The Police Officers Federation of Minneapolis, a non-AFL-CIO affiliated union, represents the city and park police officers. They are part of the problem, enthusiastically endorsing and financing warrior training for their members. In May of 2019, following Frey’s ban, the union offered free “warrior training” in defiance of the ban. 

A better metaphor: guardian

It’s not just Minnesota, either. It’s national. In the April 10, 2015, Harvard Law Review, author Seth Stoughton reviewed the recent record in an eye-opening article entitled “Law Enforcement’s ‘Warrior’ Problem.”

“Officers are trained to cultivate a ‘warrior mindset,’” he wrote, citing a long list of articles and videos you can find online. For instance, the 2015 International Law Enforcement Educator and Trainers Association Conference featured two sessions each on “Becoming Knights – Teaching Warrior Mindset to the Non-Warrior” and “Building Warrior Women Trainers.” 

Stoughton argues that the guardian, not the warrior, offers the appropriate metaphor for modern officers. He offers two practical changes to police training that could advance the ultimate police mission — promoting public security — in a way that fosters, rather than thwarts, public trust: requiring non-enforcement contacts with members of the community and emphasizing tactical restraint.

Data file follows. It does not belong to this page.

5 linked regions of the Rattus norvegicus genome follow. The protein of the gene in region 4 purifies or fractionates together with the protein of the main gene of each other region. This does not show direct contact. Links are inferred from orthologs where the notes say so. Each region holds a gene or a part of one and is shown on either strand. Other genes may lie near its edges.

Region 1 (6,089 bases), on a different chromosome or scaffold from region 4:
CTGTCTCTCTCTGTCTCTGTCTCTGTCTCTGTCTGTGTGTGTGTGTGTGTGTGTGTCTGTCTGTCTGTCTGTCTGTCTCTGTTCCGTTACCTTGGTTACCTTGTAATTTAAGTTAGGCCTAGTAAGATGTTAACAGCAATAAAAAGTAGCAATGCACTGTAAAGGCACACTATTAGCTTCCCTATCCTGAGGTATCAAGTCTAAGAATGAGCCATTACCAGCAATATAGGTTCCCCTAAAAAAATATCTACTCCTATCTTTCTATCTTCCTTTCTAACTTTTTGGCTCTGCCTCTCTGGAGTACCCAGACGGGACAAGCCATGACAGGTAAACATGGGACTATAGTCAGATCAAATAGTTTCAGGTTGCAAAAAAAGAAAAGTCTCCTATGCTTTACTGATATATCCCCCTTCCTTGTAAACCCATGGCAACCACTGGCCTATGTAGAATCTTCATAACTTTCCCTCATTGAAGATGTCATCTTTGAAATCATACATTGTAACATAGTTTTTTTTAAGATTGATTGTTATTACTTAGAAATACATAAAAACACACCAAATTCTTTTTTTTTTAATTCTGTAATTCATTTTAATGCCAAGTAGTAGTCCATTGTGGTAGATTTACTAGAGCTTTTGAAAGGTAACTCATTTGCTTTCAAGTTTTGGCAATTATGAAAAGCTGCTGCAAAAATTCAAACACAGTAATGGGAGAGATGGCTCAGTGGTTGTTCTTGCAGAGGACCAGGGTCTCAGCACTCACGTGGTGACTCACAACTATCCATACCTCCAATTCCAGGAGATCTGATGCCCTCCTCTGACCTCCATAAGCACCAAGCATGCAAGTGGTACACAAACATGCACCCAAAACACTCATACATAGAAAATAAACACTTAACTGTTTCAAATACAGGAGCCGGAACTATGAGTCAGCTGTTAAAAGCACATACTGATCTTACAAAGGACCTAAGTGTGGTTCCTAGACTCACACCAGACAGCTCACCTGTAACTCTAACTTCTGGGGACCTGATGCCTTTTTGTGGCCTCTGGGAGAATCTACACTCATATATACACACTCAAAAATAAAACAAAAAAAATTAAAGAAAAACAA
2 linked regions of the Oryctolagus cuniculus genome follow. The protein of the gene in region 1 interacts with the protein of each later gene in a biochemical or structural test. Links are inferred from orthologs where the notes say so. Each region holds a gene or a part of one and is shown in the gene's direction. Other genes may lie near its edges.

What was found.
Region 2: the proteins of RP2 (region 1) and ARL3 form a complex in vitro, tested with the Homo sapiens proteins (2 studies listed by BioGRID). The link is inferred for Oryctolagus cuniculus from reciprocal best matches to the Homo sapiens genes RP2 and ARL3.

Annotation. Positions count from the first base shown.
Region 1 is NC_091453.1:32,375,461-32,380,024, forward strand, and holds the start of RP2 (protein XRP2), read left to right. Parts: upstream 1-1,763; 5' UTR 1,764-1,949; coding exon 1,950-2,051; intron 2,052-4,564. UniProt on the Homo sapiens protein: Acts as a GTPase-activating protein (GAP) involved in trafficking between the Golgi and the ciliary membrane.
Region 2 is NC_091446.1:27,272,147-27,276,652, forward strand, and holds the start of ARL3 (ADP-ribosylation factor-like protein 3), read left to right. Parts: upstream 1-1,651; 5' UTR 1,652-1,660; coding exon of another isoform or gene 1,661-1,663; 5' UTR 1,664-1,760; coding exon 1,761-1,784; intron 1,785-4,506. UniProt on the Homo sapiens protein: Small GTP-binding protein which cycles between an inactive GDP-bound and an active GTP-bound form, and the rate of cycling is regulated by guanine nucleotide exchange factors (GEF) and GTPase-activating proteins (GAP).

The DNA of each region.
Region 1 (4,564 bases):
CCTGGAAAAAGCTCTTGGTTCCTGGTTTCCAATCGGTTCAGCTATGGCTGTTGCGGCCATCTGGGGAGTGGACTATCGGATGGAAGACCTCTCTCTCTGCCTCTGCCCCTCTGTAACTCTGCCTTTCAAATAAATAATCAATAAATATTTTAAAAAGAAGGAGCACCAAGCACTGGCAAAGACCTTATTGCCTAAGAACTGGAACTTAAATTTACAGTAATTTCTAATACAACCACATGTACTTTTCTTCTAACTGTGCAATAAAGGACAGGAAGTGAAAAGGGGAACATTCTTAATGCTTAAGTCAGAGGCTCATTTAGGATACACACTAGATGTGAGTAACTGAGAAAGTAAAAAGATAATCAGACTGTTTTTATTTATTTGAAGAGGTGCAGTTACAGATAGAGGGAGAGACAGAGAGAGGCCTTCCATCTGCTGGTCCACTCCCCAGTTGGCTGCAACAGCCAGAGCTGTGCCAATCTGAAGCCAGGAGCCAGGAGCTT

Ann Markusen is a professor emerita, University of Minnesota; principal of Markusen Economic Research; and a resident of Red Clover Township.

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Comments (11)

  1. Submitted by Colin Brownlow on 06/18/2020 - 01:20 pm.

    They are or rather should be first and foremost civil servants.

  2. Submitted by Pat Terry on 06/18/2020 - 01:43 pm.

    Mmm – Thurman Blevins was an active shooter. The man was intoxicated and had been discharging a gun. Maybe the police did not have to kill him, but glossing over those kind of details doesn’t help anyone and undermines your credibility.

  3. Submitted by Joe Smith on 06/18/2020 - 02:23 pm.

    When there are armed invaders in YOUR house you are going to want warriors coming through YOUR door and willing to fight to the death for YOUR home. This nimby thinking you want social workers coming to your house to stop a rape is silly. Police need to be held accountable for their actions when they cross the line, everyone agrees on that. Saying we want only passive policing doesn’t take into account the violent criminals all across the USA. Pollyanna wishing are not going to stop violent armed criminals, police are.
    Make it easier for police departments to fire bad cops. That means taking on the unions, are Democrats willing to do that?

    • Submitted by Pat Terry on 06/18/2020 - 03:19 pm.

      Actually, you really don’t. Even with armed invaders, you are better off with professional cops, not cowboys who are as likely to shoot you as the criminals. Warrior cops killed Breonna Taylor.

      The warrior cops ARE the bad cops.

      • Submitted by Joe Smith on 06/18/2020 - 04:01 pm.